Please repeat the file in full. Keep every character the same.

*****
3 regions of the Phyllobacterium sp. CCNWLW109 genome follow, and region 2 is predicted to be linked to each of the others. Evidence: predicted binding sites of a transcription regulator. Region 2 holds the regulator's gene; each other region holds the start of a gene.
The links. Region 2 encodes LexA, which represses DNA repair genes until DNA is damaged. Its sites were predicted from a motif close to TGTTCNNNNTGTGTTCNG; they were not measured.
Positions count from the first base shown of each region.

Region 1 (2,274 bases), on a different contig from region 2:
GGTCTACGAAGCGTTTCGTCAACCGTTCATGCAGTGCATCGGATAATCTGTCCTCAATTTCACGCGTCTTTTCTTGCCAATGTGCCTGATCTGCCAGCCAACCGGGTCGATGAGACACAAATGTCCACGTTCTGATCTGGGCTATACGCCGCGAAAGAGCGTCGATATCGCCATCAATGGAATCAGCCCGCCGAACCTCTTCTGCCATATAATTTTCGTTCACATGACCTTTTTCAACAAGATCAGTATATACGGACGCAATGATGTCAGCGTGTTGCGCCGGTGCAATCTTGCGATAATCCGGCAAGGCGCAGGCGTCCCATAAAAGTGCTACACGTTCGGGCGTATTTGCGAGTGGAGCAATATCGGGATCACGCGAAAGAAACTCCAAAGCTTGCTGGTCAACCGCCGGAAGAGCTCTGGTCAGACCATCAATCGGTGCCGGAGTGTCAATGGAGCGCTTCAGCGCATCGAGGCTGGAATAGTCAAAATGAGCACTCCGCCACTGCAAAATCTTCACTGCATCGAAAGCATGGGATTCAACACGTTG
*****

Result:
3 regions of the Phyllobacterium sp. CCNWLW109 genome follow, and region 2 is predicted to be linked to each of the others. Evidence: predicted binding sites of a transcription regulator. Region 2 holds the regulator's gene; each other region holds the start of a gene.
The links. Region 2 encodes LexA, which represses DNA repair genes until DNA is damaged. Its sites were predicted from a motif close to TGTTCNNNNTGTGTTCNG; they were not measured.
Positions count from the first base shown of each region.

Region 1 (2,274 bases), on a different contig from region 2:
GGTCTACGAAGCGTTTCGTCAACCGTTCATGCAGTGCATCGGATAATCTGTCCTCAATTTCACGCGTCTTTTCTTGCCAATGTGCCTGATCTGCCAGCCAACCGGGTCGATGAGACACAAATGTCCACGTTCTGATCTGGGCTATACGCCGCGAAAGAGCGTCGATATCGCCATCAATGGAATCAGCCCGCCGAACCTCTTCTGCCATATAATTTTCGTTCACATGACCTTTTTCAACAAGATCAGTATATACGGACGCAATGATGTCAGCGTGTTGCGCCGGTGCAATCTTGCGATAATCCGGCAAGGCGCAGGCGTCCCATAAAAGTGCTACACGTTCGGGCGTATTTGCGAGTGGAGCAATATCGGGATCACGCGAAAGAAACTCCAAAGCTTGCTGGTCAACCGCCGGAAGAGCTCTGGTCAGACCATCAATCGGTGCCGGAGTGTCAATGGAGCGCTTCAGCGCATCGAGGCTGGAATAGTCAAAATGAGCACTCCGCCACTGCAAAATCTTCACTGCATCGAAAGCATGGGATTCAACACGTTG